[Note: The following text was taken verbatim from the M Men-Gleaner Manual, "Love, Marriage, and You" used in 1956-1957. Previous entries in this series can be found here.]
Becoming Well Acquainted
ABOUT a year ago a young man, age twenty, met a girl in Salt Lake City at a church social. He danced with her twice that evening and then made a date for the next afternoon. They went out together every evening for the next five days. At the end of that time they both thought they were madly in love and agreed to get married, which they did. Before many weeks had passed both the girl and the young man realized they had made a serious mistake. There had been romantic glamour when they knew little about each other, but as their personalities unfolded, a satisfying love relationship became impossible. They had nothing in common except the fleeting romance of those first few “artificial” dates. They had failed to get acquainted before marriage and in this particular situation there was only one way out-disillusionment, heartaches and divorce.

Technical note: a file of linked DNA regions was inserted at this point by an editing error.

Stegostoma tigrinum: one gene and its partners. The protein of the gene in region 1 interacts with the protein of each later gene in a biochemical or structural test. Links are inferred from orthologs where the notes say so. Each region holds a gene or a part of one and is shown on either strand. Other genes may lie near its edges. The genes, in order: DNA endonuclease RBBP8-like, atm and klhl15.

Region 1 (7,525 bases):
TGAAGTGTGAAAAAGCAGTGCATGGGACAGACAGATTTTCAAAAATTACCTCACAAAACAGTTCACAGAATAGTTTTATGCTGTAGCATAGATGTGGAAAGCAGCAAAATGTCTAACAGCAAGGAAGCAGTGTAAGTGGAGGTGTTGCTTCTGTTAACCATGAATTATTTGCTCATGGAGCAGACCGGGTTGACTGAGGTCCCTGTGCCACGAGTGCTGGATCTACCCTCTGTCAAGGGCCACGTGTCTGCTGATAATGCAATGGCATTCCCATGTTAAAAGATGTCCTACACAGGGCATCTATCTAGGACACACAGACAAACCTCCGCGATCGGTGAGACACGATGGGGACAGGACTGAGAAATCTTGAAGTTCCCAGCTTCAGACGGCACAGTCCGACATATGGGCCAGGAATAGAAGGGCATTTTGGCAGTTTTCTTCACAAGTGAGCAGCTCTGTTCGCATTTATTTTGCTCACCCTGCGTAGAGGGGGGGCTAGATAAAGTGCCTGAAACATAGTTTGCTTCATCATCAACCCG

The other extreme might also be mentioned. There was a couple who lived in England who went together for about two years and then became engaged. They were both twenty-three years of age. They decided to postpone marriage until they were a little better acquainted and particularly until they had acquired some material possessions. First they wanted silverware; then they desired a special kind of china; next furniture; then they wanted a house and a car. In 1936 this man and woman had been engaged thirty-two years and they were planning on getting married “just as soon as we have our machine (auto) paid for.”
1. What was wrong with each of these two situations?
2. Why is it important to get well acquainted with the person you are going to marry?